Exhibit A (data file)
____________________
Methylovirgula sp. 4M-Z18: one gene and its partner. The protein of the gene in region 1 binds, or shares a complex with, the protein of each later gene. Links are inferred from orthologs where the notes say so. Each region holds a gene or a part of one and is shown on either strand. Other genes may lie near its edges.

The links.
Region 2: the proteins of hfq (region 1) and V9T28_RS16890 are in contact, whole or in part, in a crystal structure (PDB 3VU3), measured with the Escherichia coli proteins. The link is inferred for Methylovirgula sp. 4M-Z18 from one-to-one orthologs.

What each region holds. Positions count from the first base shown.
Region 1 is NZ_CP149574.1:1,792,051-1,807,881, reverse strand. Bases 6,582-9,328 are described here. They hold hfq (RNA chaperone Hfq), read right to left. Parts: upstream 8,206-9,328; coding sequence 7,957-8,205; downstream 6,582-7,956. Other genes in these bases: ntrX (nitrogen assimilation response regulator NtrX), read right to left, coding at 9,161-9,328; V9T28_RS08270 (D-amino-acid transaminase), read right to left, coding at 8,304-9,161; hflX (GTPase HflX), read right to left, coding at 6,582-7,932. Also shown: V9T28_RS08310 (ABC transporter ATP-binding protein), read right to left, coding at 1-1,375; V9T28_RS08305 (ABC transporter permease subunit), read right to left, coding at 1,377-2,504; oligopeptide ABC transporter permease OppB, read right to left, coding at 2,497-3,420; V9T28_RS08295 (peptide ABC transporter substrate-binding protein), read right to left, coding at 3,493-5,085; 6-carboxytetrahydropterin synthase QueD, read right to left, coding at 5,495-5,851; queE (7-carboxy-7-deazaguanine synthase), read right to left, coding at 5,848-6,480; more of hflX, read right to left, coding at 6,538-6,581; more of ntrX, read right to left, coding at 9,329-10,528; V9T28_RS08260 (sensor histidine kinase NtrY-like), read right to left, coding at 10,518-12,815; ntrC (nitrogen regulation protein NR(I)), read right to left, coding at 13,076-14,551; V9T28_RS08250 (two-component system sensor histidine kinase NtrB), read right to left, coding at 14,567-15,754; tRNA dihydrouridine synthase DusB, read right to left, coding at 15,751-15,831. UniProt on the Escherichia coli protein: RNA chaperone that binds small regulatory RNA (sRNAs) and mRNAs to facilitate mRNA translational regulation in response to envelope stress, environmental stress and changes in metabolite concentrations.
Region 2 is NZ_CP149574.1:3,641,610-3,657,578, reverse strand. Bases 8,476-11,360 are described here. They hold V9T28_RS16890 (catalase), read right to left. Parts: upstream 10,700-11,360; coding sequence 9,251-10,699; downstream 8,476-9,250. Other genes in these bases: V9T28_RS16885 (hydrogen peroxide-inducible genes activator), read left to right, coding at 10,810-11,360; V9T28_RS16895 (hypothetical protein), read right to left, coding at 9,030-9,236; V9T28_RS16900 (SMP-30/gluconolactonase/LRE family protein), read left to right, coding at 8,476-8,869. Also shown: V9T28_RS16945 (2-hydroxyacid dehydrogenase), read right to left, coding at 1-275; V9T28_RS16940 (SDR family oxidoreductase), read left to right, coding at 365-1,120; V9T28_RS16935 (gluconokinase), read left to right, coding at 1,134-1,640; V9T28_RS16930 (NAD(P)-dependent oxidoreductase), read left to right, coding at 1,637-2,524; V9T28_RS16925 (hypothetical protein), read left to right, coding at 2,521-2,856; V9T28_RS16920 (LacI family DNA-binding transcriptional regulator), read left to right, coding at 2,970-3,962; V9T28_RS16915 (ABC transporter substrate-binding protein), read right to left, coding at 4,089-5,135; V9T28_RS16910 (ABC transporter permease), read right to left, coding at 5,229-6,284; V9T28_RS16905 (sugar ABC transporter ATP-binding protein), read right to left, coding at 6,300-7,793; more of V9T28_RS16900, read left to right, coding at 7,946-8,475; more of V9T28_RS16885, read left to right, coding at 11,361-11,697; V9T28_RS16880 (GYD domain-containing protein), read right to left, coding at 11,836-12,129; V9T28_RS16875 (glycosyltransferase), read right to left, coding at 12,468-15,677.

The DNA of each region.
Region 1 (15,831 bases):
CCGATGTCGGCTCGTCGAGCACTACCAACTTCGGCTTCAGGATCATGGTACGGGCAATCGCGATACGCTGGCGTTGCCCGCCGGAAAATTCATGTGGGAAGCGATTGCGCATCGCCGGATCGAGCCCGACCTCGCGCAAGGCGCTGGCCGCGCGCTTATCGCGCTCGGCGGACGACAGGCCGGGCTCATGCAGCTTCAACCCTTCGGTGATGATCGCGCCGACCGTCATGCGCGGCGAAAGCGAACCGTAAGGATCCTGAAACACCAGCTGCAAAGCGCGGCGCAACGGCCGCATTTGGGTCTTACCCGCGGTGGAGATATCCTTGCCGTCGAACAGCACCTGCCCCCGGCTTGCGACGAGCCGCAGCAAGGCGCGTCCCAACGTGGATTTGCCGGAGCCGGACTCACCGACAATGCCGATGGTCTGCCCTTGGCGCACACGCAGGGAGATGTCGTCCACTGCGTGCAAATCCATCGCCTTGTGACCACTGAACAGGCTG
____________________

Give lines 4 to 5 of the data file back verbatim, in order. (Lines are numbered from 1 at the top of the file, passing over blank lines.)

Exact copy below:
What each region holds. Positions count from the first base shown.
Region 1 is NZ_CP149574.1:1,792,051-1,807,881, reverse strand. Bases 6,582-9,328 are described here. They hold hfq (RNA chaperone Hfq), read right to left. Parts: upstream 8,206-9,328; coding sequence 7,957-8,205; downstream 6,582-7,956. Other genes in these bases: ntrX (nitrogen assimilation response regulator NtrX), read right to left, coding at 9,161-9,328; V9T28_RS08270 (D-amino-acid transaminase), read right to left, coding at 8,304-9,161; hflX (GTPase HflX), read right to left, coding at 6,582-7,932. Also shown: V9T28_RS08310 (ABC transporter ATP-binding protein), read right to left, coding at 1-1,375; V9T28_RS08305 (ABC transporter permease subunit), read right to left, coding at 1,377-2,504; oligopeptide ABC transporter permease OppB, read right to left, coding at 2,497-3,420; V9T28_RS08295 (peptide ABC transporter substrate-binding protein), read right to left, coding at 3,493-5,085; 6-carboxytetrahydropterin synthase QueD, read right to left, coding at 5,495-5,851; queE (7-carboxy-7-deazaguanine synthase), read right to left, coding at 5,848-6,480; more of hflX, read right to left, coding at 6,538-6,581; more of ntrX, read right to left, coding at 9,329-10,528; V9T28_RS08260 (sensor histidine kinase NtrY-like), read right to left, coding at 10,518-12,815; ntrC (nitrogen regulation protein NR(I)), read right to left, coding at 13,076-14,551; V9T28_RS08250 (two-component system sensor histidine kinase NtrB), read right to left, coding at 14,567-15,754; tRNA dihydrouridine synthase DusB, read right to left, coding at 15,751-15,831. UniProt on the Escherichia coli protein: RNA chaperone that binds small regulatory RNA (sRNAs) and mRNAs to facilitate mRNA translational regulation in response to envelope stress, environmental stress and changes in metabolite concentrations.